Australian government considering disturbing new ‘misinformation’ bill

This kind of thing is why Americans ought to be thankful we have a First Amendment.

The Australian government is considering passing a misinformation bill requiring social media platforms to keep records tracking the amount of “misinformation” and “disinformation” on their sites and turn these records over to the government when requested. The bill also allows the Australian Communications and Media Authority to set regulations for the companies, which, if violated, could result in multi-million-dollar fines.

The new rules would reportedly apply to “social media platforms, news-aggregators, and even podcasts.” This bill is an undeniable violation of free speech. By forcing companies to comply with what the government deems correct procedure, it violates both their property rights as private business owners to determine their own moderation policies and the rights of their users to share beliefs, ideas, and knowledge because of the inevitable censorship-inducing effect these regulations would have. 

Thankfully, this kind of legislation could never survive here in the US because we have the First Amendment protecting the freedom to express our thoughts, as long as we are not violating other people’s rights. (For example, libel, fraud, death threats, etc., are not free speech protected by the First Amendment). However, unfortunately, Australia doesn’t have such protection enshrined in government.

This leads to an important question: Why does the US have a First Amendment, and why should governments protect citizens’ rights to speak their minds?

The answer is simple: Life is full of decisions. To live your life and navigate these decisions, you need to be able to use your mind to determine the best course of action in any situation. The only way to do this is by gathering the necessary knowledge to make the most informed choice. 

To collect information, you need to be able to exchange ideas—whether they are right or wrong. We learn from each other, which includes examining each other’s mistakes and understanding why they may lead to less-than-ideal outcomes.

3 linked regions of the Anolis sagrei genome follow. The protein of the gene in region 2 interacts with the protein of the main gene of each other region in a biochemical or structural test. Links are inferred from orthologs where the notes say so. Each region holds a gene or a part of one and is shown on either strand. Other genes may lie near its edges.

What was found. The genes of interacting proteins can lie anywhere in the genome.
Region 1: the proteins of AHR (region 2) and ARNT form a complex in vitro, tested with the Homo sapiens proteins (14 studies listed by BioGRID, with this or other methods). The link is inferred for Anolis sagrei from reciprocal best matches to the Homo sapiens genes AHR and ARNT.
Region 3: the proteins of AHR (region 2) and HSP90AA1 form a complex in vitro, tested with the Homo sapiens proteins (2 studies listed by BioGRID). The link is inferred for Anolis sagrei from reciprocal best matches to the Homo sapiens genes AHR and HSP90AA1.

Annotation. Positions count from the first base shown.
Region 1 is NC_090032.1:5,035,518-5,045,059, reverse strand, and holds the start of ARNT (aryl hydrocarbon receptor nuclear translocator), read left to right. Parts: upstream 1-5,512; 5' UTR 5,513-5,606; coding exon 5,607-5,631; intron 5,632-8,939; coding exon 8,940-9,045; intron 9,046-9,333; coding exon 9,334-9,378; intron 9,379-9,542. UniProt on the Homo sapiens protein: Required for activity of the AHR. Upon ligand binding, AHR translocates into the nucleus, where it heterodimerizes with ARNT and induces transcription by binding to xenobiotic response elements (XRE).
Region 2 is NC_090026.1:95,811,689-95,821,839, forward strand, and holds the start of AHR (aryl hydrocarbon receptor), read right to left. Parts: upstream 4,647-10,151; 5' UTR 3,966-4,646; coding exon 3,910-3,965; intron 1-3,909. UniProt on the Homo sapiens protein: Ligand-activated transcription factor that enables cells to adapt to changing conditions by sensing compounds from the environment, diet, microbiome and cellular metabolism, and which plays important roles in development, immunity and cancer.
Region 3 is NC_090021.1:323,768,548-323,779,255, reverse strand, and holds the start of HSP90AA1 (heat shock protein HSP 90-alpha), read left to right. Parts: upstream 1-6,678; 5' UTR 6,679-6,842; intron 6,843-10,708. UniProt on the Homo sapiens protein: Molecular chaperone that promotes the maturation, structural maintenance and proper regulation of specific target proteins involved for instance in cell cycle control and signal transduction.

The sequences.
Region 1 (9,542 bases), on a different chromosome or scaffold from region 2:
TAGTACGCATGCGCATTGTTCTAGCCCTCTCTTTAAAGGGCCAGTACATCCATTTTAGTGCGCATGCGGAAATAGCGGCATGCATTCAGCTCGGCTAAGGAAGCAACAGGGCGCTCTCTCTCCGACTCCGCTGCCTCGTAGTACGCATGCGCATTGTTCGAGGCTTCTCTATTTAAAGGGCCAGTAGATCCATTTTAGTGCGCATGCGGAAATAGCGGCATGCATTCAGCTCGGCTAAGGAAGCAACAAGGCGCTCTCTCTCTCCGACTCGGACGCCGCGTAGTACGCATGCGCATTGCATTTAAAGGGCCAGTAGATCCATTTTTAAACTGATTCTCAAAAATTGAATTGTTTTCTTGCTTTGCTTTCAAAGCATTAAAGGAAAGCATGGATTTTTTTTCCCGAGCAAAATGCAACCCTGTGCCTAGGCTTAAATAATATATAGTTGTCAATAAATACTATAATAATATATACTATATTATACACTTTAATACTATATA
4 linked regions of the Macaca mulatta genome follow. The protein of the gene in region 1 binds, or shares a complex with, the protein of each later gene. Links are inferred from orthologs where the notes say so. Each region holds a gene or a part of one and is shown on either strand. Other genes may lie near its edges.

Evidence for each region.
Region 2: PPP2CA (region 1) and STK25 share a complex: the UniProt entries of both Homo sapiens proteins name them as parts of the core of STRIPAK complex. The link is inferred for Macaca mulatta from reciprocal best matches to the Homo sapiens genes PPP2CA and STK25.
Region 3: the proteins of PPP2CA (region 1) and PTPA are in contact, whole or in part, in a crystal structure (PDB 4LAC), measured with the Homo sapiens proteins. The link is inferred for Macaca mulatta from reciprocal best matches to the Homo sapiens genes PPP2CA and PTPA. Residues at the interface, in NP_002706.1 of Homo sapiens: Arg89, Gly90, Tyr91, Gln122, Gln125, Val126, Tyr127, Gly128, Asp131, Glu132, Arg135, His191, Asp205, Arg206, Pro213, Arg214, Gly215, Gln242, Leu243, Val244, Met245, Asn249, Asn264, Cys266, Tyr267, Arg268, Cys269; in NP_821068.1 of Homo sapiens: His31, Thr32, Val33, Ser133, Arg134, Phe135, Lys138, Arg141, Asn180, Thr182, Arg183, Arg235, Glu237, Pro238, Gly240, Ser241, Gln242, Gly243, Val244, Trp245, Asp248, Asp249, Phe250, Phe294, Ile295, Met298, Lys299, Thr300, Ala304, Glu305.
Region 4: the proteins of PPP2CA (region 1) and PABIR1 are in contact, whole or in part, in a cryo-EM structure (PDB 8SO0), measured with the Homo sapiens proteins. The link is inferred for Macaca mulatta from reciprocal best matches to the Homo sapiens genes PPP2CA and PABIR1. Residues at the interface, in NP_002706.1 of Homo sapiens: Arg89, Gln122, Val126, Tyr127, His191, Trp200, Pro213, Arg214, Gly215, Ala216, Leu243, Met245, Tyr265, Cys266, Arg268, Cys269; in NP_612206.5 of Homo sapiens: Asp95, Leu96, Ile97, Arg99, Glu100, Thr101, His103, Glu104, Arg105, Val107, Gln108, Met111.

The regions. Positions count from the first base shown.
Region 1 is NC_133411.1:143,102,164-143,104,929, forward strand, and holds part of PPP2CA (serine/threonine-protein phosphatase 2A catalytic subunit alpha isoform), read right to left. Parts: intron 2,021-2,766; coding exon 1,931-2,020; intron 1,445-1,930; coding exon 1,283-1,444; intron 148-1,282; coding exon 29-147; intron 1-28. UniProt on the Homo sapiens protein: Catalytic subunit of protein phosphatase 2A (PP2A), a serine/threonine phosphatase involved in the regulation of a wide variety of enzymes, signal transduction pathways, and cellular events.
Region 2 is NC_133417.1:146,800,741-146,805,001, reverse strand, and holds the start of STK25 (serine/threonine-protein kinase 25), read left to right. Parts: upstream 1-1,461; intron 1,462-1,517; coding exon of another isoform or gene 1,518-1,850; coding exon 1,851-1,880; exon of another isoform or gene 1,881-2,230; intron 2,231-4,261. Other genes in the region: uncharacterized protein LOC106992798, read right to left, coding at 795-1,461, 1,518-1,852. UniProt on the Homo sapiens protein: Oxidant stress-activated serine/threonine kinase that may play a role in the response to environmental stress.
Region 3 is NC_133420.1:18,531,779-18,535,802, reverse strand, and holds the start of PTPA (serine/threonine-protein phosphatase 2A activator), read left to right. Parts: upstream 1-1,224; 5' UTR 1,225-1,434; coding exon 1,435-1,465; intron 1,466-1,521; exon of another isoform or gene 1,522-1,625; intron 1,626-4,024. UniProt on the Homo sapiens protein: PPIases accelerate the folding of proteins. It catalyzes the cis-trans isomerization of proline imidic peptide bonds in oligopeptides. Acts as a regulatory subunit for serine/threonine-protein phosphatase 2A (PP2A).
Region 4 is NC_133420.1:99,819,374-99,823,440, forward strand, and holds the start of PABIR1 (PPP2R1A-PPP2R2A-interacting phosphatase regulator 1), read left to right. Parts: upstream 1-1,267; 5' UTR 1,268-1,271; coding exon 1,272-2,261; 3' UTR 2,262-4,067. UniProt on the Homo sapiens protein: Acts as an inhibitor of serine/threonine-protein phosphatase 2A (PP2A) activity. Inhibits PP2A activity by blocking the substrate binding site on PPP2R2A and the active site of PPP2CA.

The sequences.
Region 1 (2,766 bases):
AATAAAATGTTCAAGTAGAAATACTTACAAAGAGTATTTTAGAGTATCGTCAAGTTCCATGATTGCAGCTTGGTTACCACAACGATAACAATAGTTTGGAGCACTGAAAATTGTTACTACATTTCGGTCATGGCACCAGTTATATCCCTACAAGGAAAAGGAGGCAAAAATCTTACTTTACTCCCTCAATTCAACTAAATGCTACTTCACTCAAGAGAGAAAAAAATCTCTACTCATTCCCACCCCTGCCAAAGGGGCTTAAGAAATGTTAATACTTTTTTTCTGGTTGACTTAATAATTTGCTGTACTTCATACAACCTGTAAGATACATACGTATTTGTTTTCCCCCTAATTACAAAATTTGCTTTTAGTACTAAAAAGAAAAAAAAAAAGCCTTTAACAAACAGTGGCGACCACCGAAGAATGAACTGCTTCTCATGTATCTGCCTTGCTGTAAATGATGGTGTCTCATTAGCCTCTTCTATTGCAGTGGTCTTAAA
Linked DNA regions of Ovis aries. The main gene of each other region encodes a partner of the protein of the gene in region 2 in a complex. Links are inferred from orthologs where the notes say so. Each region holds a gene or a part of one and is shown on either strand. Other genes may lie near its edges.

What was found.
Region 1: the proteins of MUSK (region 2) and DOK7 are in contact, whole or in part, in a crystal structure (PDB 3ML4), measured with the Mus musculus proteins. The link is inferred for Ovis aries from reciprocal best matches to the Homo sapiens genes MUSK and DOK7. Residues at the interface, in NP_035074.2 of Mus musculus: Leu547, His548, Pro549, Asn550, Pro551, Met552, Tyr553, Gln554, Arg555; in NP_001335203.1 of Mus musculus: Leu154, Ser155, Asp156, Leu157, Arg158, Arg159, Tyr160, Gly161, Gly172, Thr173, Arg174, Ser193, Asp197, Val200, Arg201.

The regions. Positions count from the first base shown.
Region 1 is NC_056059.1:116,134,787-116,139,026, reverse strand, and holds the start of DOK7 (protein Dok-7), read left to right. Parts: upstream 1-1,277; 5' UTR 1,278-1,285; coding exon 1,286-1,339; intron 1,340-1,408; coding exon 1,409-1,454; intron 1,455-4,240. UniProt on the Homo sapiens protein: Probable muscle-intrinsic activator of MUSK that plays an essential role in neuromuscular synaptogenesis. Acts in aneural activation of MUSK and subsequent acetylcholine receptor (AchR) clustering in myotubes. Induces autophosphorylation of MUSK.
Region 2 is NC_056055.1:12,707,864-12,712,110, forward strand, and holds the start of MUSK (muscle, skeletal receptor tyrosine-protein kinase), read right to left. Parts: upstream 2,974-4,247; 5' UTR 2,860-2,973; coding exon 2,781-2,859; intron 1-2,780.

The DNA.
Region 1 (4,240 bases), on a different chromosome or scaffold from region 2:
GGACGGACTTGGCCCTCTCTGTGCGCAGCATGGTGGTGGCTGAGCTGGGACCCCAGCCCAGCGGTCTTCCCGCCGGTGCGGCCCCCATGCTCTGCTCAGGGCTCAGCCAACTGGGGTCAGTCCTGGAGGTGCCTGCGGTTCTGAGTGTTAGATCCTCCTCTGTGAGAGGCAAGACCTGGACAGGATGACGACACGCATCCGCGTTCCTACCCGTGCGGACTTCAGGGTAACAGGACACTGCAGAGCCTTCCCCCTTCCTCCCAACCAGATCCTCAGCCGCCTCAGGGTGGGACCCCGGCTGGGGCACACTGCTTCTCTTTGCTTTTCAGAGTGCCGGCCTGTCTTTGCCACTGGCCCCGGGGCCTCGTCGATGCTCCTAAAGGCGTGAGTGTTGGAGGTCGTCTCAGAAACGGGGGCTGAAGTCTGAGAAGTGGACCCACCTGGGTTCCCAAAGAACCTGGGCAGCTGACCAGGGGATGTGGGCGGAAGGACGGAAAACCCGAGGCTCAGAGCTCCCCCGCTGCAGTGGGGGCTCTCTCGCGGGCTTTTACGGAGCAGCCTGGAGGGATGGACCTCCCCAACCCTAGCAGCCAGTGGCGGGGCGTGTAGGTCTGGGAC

We cannot learn when we cannot do the research necessary to determine what is true and false, which is the inevitable result of information being forcefully withheld from us through censorship. 

We cannot grow as individuals or a society when we cannot push back against ideas—even ideas widely accepted as accurate. No progress in human knowledge has ever come from mindlessly accepting the status quo.

In fact, blindly accepting statements made by the government is just as detrimental as blindly accepting ideas shared by private citizens online. For example, during the COVID pandemic, President Joe Biden made multiple comments that those vaccinated against COVID could not spread the disease. Many accepted this as true until scientists partnered with the media to clarify that the COVID vaccine did not prevent transmission, only decreased the chances of giving it to someone else. 

In this situation, the government was actively “misinforming,” and pushback from the private sector was needed to correct their error.

Don’t get me wrong. While the First Amendment protects our ability to share ideas without government force, it does not mean anyone has the right to a microphone. Private companies should be able to determine their own policies regarding whether they want to platform and promote someone’s ideas. As long as the government does not intervene, the private sector can and will develop places to exchange them. 

Now, what about those like Australian Member of Parliament Hon Michelle Rowland, who are concerned about those who might believe false information they see online and take actions that threaten their “health and safety?”

The private sector has a solution for this too. Twitter, for example, has a fantastic feature, Community Notes, which allows its users to add context or correct inaccuracies on the site while not removing the posts. The Community Notes feature has shown that the private sector can provide people with the tools to inform themselves without government force or threats. 

This is the only effective way to battle the spread of incorrect information and protect people.

Censorship, by contrast, does not do anything but push bad ideas and lies underground. The government can’t force anyone to change their minds or to believe a particular thing. Instead, censorship, even in the name of keeping people “safe,” does the opposite of what it sets out to do by preventing individuals from openly discussing and hearing criticism of their bad ideas.

If the Australian government wants informed citizens, it should allow them exposure to all sorts of information. Instead, passing this “misinformation” bill would inhibit Australians’ ability to think critically, which is far more dangerous than any misleading meme or “fake” news story.

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Kiyah Willis
Kiyah Willis
Kiyah Willis is a fellow at BASEDPolitics.